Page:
Saturday, December 1, 2012

Losing yourself a little at a time

One of the things that struck me as I worked on my book was how I had managed to lose large parts of myself without even realizing it and how much my life was on hold because of my weight. If you had asked me seven or eight years ago if I was putting life on hold because of my weight, I would have emphatically said, "No."

I would have been wrong though.

Now I was not one of those people who refused to buy new clothes until I lost some weight or who wouldn't go swimming because of how I looked in a bathing suit. At least not most of the time.

However, what I realized while stepping back and looking at my life as a whole is that losing yourself is not some discrete event like losing your keys. It's something that comes on very gradually through a series of poor choices that seem reasonable at the time.

The other thing I realized is that there are many forces in our lives telling us we can't do this or we shouldn't do that. Sometimes they are disguised as helpful advice.

I remember when I bought my first Macintosh and so many people told me that I was stupid because even though the Mac was cool and they wanted one too, you had to have a PC running DOS if you wanted to make a living as a programmer. Actually, they said the same thing when I learned to program DEC computers instead of IBM. In both cases, I worked for decades on those technologies and made a living just fine.

For me, other people telling me I can't do something usually backfires. I either ignore them or become ten times more determined to do what I planned. What works, if you want to bring me down, is to make me doubt myself. It helps if you couch your soul-killing as "constructive criticism." I'm a sucker for constructive criticism.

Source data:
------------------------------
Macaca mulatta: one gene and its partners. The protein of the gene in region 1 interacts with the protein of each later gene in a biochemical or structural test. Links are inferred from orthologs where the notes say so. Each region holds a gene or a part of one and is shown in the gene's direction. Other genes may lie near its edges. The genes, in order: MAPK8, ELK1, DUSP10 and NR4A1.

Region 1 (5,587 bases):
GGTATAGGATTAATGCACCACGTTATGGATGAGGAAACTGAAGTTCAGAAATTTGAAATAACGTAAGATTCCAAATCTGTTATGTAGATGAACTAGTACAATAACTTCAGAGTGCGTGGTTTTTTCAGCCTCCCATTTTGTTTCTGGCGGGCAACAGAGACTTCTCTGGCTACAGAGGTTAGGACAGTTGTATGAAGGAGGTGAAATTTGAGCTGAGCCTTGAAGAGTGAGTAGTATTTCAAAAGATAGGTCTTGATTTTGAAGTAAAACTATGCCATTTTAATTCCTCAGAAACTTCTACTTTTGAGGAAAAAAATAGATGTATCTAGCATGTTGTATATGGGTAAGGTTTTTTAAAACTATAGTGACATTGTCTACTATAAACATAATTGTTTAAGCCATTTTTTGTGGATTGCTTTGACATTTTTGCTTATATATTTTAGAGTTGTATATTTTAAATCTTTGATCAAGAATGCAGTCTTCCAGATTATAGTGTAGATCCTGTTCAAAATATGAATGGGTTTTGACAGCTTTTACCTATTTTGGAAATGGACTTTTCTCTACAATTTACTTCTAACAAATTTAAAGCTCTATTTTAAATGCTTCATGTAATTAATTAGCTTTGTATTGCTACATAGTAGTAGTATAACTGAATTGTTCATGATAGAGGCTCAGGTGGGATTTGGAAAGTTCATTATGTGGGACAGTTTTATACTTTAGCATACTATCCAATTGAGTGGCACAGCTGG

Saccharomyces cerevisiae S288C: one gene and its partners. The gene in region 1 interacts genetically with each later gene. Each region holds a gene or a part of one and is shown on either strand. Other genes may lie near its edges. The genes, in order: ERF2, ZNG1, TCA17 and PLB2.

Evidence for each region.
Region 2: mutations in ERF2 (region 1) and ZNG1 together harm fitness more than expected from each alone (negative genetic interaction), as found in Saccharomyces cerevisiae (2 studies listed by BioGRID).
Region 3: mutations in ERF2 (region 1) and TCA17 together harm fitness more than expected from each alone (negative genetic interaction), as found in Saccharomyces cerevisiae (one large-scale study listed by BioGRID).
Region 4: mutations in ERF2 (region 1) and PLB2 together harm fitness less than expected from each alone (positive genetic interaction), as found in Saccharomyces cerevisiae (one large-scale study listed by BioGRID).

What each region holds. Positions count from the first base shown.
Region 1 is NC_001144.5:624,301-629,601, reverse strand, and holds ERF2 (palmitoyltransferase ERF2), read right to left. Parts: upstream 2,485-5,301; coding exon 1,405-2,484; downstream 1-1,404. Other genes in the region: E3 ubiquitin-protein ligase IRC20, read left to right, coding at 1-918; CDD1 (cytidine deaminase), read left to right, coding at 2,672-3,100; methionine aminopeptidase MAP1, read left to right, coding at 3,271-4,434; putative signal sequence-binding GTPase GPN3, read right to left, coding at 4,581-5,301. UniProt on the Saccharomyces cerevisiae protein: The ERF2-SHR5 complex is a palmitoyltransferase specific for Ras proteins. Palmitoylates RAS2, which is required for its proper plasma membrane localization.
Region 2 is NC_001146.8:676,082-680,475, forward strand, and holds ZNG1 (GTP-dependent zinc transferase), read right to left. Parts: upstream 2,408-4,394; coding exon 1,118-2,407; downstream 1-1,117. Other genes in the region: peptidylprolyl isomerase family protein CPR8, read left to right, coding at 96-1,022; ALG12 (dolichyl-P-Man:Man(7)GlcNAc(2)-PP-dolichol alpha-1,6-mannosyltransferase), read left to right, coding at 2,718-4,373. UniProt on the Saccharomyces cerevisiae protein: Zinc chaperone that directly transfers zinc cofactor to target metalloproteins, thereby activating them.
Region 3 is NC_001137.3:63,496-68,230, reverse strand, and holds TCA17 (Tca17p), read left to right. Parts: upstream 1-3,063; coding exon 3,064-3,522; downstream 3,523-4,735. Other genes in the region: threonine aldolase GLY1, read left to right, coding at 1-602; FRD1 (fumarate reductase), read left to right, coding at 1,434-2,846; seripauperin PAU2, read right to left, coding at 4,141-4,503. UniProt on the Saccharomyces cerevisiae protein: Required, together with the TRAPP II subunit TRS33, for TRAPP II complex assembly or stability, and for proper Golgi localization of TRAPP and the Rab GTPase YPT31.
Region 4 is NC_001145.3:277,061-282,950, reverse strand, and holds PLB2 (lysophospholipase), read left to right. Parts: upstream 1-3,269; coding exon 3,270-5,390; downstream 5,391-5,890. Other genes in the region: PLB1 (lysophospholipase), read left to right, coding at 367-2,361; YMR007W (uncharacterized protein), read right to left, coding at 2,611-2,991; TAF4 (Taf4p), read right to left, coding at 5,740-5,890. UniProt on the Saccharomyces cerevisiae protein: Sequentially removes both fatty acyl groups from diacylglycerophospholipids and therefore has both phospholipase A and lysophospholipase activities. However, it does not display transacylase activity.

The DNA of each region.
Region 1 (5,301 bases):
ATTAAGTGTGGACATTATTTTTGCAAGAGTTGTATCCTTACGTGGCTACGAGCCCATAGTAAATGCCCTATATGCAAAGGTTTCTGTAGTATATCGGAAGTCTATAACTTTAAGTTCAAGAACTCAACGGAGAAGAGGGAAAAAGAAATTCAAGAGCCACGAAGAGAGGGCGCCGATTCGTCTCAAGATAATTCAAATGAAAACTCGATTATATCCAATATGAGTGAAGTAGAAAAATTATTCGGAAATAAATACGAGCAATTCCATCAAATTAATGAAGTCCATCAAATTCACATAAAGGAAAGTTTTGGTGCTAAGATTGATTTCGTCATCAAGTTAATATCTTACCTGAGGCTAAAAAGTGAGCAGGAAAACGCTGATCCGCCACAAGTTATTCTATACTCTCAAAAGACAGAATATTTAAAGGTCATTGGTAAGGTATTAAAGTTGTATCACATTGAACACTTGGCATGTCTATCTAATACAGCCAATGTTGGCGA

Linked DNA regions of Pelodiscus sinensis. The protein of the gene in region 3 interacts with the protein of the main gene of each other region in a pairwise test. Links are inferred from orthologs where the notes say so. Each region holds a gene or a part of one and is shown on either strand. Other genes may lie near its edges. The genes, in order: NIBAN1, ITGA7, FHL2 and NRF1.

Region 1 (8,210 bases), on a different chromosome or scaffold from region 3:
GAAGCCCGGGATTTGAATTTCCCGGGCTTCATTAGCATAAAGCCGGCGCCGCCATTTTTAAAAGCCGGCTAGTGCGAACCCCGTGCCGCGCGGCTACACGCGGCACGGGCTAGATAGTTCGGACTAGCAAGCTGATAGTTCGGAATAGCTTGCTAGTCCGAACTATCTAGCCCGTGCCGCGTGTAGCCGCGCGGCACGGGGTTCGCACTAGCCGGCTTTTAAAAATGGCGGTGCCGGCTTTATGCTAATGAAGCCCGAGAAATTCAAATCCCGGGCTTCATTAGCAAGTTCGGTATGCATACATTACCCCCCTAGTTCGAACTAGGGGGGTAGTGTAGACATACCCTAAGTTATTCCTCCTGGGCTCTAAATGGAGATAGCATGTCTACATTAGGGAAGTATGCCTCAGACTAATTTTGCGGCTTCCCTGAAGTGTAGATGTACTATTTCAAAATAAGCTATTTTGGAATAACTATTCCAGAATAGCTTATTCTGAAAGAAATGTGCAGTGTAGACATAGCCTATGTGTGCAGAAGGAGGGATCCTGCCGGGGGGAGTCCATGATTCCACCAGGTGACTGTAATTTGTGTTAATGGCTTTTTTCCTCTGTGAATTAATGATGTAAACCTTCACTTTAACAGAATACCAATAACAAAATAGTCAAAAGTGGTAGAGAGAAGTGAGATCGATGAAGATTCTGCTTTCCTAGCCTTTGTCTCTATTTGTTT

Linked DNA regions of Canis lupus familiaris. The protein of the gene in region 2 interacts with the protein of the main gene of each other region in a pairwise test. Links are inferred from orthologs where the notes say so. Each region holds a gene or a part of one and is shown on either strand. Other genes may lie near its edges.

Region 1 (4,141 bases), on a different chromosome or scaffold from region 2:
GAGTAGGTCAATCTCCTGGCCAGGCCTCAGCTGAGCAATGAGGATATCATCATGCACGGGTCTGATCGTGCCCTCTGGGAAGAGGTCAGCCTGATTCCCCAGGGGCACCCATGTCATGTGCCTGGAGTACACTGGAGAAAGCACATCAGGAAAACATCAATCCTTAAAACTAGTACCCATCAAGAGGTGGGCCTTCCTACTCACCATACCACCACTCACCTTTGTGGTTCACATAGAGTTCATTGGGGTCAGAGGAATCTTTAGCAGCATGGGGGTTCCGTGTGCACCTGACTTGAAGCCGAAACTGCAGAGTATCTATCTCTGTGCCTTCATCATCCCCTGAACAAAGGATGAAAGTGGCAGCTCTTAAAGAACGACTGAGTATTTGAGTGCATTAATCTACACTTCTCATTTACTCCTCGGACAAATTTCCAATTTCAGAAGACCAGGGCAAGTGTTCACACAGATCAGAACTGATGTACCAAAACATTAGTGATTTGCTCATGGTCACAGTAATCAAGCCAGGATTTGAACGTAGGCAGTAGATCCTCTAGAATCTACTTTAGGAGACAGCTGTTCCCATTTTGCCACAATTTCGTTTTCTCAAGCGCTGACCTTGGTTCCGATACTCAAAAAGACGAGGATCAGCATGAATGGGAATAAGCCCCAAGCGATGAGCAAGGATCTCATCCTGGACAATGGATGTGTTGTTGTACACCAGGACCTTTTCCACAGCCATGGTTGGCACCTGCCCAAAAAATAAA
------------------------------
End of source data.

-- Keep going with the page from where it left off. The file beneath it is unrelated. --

But the person who is my own worst enemy is myself. It's the negative voices in my head that tell me I'm not good enough or talented enough or I'm going to make a fool of myself that hold me back. We all have those negative tapes and, while they were set up by other people, by the time we're adults, they are fully owned by us.

I think triathlon is one of the few things I've tried where the positive voices were much louder than the negative ones and that's probably why I love it so much (and miss it so much).

You noticed I didn't include losing weight as a thing where I have more positive voices than negative ones. I know I'm not alone when it comes to this, but losing weight brings out my crazy and so does trying to keep it off. Even when I'm doing well, everything that happens is an opportunity to drive myself over the bend second guessing myself and worrying that I'm going to screw it all up.
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